Go to main content
LCQ7: Prevention of cruelty to animals
     Following is a question by the Hon Claudia Mo and a written reply by the Secretary for Food and Health, Professor Sophia Chan, in the Legislative Council today (October 28):
     It has been reported that in February this year, 30 animals were suspected to have been thrown from height in Sham Tseng, among which 18 died and 12 were injured. Last month, the Department of Justice (DoJ) decided, after reviewing the findings of the Police's investigation, not to initiate prosecutions against the suspects involved in the case on grounds that the totality of the evidence was insufficient to establish a reasonable prospect of conviction. DoJ's decision has aroused strong dissatisfaction and queries among the public, and some members of the public have criticised the Government for disregarding justice and animal life by condoning perpetrators of cruelty to animals. In this connection, will the Government inform this Council:
(1) whether DoJ can give an account of the basis for reaching the conclusion that the totality of the evidence was insufficient to establish a reasonable prospect of conviction in the aforesaid case, so as to allay public concerns;
(2) whether DoJ will review afresh the totality of the evidence in the aforesaid case and consider initiating prosecutions against the suspects concerned, so as to seek justice for the animals that died or were injured in the case;
(3) as DoJ has reportedly said that it would take follow-up actions if the law enforcement agencies uncovered new evidence and sought legal advice from DoJ in relation to the case, whether the law enforcement agencies have conducted afresh investigations into the case, with a view to finding new evidence for DoJ to consider the institution of prosecutions; if so, of the progress and the anticipated time needed; if not, the reasons for that;
(4) given that the offences in the Prevention of Cruelty to Animals Ordinance (Cap. 169) are only triable summarily but there is no time limit prescribed in the Ordinance for initiating prosecution, and it is stipulated in the Magistrates Ordinance (Cap. 227) that the time limit for prosecution under such circumstances should be six months, whether the Government will expeditiously amend Cap. 169 to stipulate a longer time limit for prosecution, so as to afford the law enforcement agencies more time to investigate cases relating to cruelty to animals; if so, of the details and timetable; if not, the reasons for that; and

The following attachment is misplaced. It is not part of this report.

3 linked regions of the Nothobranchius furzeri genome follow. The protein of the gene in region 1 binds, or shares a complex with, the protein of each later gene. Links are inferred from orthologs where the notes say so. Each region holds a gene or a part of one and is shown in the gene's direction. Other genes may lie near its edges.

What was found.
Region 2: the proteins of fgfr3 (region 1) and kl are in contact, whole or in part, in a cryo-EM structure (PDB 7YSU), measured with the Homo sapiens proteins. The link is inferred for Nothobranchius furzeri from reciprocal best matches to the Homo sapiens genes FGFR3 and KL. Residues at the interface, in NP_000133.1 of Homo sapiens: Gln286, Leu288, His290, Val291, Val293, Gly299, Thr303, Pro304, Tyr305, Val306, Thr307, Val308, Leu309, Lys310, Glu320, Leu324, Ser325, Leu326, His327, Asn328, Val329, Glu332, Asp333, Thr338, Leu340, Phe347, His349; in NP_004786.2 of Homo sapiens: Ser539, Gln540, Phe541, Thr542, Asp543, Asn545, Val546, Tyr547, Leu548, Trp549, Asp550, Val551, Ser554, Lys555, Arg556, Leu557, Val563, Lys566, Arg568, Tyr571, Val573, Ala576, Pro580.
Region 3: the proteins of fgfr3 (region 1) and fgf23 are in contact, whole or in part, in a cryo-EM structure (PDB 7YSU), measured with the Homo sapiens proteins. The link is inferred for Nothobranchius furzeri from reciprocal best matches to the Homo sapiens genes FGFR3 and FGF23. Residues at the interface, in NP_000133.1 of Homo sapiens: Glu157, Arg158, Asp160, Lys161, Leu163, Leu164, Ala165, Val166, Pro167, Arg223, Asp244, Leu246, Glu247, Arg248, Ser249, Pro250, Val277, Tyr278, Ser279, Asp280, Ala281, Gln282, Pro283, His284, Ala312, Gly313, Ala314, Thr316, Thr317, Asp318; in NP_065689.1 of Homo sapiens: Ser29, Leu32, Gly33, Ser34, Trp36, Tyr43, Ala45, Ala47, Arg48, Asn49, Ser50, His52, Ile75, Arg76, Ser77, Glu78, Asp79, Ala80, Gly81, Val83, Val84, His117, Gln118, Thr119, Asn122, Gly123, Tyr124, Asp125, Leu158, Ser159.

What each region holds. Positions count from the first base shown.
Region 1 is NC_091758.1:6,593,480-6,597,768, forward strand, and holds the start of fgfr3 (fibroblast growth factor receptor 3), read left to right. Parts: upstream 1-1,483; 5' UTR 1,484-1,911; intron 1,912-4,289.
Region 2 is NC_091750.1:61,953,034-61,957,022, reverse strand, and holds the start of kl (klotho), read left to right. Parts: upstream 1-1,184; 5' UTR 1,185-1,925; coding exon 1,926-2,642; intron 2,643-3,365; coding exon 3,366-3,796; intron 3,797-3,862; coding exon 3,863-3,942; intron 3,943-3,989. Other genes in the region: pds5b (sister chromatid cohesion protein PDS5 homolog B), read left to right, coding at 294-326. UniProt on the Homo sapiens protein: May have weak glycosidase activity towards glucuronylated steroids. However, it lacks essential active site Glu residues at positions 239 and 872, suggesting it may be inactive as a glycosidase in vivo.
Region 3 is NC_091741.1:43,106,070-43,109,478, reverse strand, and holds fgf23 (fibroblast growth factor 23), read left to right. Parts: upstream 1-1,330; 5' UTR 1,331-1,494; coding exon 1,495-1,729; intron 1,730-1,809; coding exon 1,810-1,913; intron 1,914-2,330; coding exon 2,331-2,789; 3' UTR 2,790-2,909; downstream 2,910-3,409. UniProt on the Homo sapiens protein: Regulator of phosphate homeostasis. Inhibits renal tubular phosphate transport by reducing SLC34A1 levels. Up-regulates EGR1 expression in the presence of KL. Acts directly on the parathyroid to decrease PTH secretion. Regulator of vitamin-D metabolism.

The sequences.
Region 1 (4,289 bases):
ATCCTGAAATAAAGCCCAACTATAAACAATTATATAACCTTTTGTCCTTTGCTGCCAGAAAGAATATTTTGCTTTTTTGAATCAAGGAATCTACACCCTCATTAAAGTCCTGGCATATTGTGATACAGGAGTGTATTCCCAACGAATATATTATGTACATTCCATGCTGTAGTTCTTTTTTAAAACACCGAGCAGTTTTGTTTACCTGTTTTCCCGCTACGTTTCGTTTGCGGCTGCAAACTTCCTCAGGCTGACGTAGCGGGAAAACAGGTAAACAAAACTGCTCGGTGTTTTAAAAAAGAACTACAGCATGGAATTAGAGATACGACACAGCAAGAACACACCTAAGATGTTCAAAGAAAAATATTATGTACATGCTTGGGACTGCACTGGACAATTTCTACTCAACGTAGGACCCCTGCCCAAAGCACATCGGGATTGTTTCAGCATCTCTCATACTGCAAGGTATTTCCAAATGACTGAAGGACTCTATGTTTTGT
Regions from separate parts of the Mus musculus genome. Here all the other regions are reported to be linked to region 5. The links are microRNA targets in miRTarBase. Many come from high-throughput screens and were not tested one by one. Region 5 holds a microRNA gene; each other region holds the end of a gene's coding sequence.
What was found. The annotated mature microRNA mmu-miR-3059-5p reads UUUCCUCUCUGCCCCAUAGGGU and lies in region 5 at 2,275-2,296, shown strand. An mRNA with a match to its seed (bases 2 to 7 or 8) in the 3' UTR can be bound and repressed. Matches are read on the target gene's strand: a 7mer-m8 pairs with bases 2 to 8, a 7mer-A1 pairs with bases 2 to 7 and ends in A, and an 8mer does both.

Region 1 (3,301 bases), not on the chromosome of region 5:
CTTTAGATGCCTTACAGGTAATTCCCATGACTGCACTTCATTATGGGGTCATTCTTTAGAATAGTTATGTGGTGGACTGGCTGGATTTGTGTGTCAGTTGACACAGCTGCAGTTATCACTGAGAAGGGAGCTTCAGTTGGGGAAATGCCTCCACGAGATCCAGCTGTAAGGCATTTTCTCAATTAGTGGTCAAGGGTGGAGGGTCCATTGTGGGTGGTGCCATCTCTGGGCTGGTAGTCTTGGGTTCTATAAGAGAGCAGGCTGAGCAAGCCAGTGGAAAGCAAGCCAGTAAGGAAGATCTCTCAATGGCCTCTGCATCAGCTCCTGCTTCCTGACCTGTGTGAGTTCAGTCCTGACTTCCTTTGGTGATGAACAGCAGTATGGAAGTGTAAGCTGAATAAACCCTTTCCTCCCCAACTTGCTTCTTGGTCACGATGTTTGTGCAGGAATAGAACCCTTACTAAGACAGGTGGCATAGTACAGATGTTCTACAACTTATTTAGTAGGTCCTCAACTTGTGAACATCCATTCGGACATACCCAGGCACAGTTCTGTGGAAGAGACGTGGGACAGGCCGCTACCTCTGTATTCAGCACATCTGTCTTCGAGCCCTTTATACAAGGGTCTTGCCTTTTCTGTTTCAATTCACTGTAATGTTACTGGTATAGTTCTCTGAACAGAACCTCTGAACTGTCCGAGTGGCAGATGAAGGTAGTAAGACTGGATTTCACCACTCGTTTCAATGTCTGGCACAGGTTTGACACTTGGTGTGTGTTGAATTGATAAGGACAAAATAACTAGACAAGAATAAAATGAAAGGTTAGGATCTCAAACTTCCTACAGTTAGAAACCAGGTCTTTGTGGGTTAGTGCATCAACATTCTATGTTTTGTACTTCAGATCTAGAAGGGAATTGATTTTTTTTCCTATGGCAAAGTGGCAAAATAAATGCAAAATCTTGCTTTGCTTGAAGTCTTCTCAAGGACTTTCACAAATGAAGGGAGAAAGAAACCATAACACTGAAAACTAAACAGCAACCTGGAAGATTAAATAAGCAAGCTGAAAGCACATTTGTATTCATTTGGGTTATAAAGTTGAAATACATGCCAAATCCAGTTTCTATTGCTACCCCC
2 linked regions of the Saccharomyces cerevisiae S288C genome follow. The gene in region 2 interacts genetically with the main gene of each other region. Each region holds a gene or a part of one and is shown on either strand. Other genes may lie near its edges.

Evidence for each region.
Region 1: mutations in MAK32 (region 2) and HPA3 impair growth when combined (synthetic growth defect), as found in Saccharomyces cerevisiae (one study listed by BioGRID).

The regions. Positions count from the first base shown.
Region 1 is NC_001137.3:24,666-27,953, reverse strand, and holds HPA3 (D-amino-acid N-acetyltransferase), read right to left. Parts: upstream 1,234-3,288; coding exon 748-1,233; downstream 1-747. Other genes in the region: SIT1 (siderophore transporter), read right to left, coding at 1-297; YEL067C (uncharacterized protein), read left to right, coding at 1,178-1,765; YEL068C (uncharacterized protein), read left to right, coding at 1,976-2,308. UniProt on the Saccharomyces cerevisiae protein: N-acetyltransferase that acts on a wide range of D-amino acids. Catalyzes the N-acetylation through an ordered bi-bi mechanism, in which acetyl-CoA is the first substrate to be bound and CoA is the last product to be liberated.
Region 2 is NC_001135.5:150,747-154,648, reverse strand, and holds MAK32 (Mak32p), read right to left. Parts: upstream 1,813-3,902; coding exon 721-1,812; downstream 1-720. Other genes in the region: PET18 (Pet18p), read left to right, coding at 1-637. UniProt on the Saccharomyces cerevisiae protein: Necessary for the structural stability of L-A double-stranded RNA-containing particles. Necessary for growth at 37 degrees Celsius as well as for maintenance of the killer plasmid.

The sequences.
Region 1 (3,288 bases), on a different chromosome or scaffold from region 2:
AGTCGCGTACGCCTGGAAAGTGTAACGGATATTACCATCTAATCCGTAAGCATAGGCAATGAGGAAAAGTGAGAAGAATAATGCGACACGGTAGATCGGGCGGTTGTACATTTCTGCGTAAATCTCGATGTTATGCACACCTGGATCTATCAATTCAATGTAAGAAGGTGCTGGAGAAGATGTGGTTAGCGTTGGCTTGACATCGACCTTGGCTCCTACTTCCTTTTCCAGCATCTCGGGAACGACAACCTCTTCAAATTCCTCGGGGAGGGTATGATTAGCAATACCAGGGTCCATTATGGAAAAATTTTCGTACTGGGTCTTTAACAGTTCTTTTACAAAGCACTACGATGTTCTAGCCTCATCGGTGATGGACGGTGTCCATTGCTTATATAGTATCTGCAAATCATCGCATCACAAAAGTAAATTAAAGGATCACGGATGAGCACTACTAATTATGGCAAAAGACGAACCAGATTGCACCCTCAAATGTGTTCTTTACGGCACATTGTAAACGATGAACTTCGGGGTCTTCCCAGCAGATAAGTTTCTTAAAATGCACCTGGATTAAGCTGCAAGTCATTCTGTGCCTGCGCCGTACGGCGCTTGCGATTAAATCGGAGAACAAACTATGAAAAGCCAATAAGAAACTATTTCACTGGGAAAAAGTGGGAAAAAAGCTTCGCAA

(5) whether it will consider amending the legislation to extend the requirement that dog owners must arrange to have their dogs microchipped to encompass cats and other types of animals which are commonly kept, so as to facilitate the tracing of the identities of the keepers and ensure that they fulfil the duty of care to take proper care of the animals they keep?
     Having consulted the Department of Justice (DoJ) and the Security Bureau, my response to the question is as follows:
(1) to (3) Regarding the incident about animals suspected to have been thrown from height in Sham Tseng, the Police had launched a full investigation immediately after receiving the report, and submitted the investigation results to the DoJ after completing the investigation. As for the DoJ, in making a decision of whether or not to prosecute in each case, prosecutors must make an objective and professional assessment of the available evidence and applicable law, and act in accordance with the Prosecution Code. If there is no reasonable prospect of conviction, the prosecuting department will not commence a prosecution.
     Having taken into account all relevant evidence in the case referred to in the question, the DoJ considered that there was insufficient evidence to support a reasonable prospect of conviction, and thus decided not to commence a prosecution.
(4) and (5) The Government proposes to amend the Prevention of Cruelty to Animals Ordinance (Cap. 169) to further safeguard animal welfare. Proposed amendments include introducing a positive "duty of care" on persons responsible for animals to provide for their welfare needs, as well as to enhance the provisions for prevention of animal cruelty and enforcement powers to prevent and protect animals from suffering, including the introduction of an indictable offence for severe cases of cruelty. For an indictable offence, there is no time limit for the commencement of a prosecution. The Government conducted a public consultation on the above proposals last year and reported the results of the consultation to the Food Safety and Environmental Hygiene Panel of the Legislative Council in April this year. We understand the public's concerns and expectations towards the legislative amendment. We will draft the legislation expeditiously and introduce the bill to the Legislative Council as soon as possible.
     The Rabies Regulation (Cap. 421A) provides that any dog over the age of five months is required to be vaccinated, implanted with a microchip and licensed. The primary purpose of the provisions is to prevent and control the spread of rabies more effectively. The risk of infected cats spreading rabies is relatively lower than that of infected dogs, and the Government currently has no plans to extend the requirement to cats and other commonly kept animals. We understand that for a number of overseas places that have imposed a "duty of care" onto persons responsible for animals under their legislation, they also do not impose a microchipping requirement for cats or other animals. These places generally do not confine the persons with positive "duty of care" for an animal to the owner, but also include the persons in charge of, or having custody of the animal, whether permanently or temporarily.
Ends/Wednesday, October 28, 2020
Issued at HKT 16:55
Today's Press Releases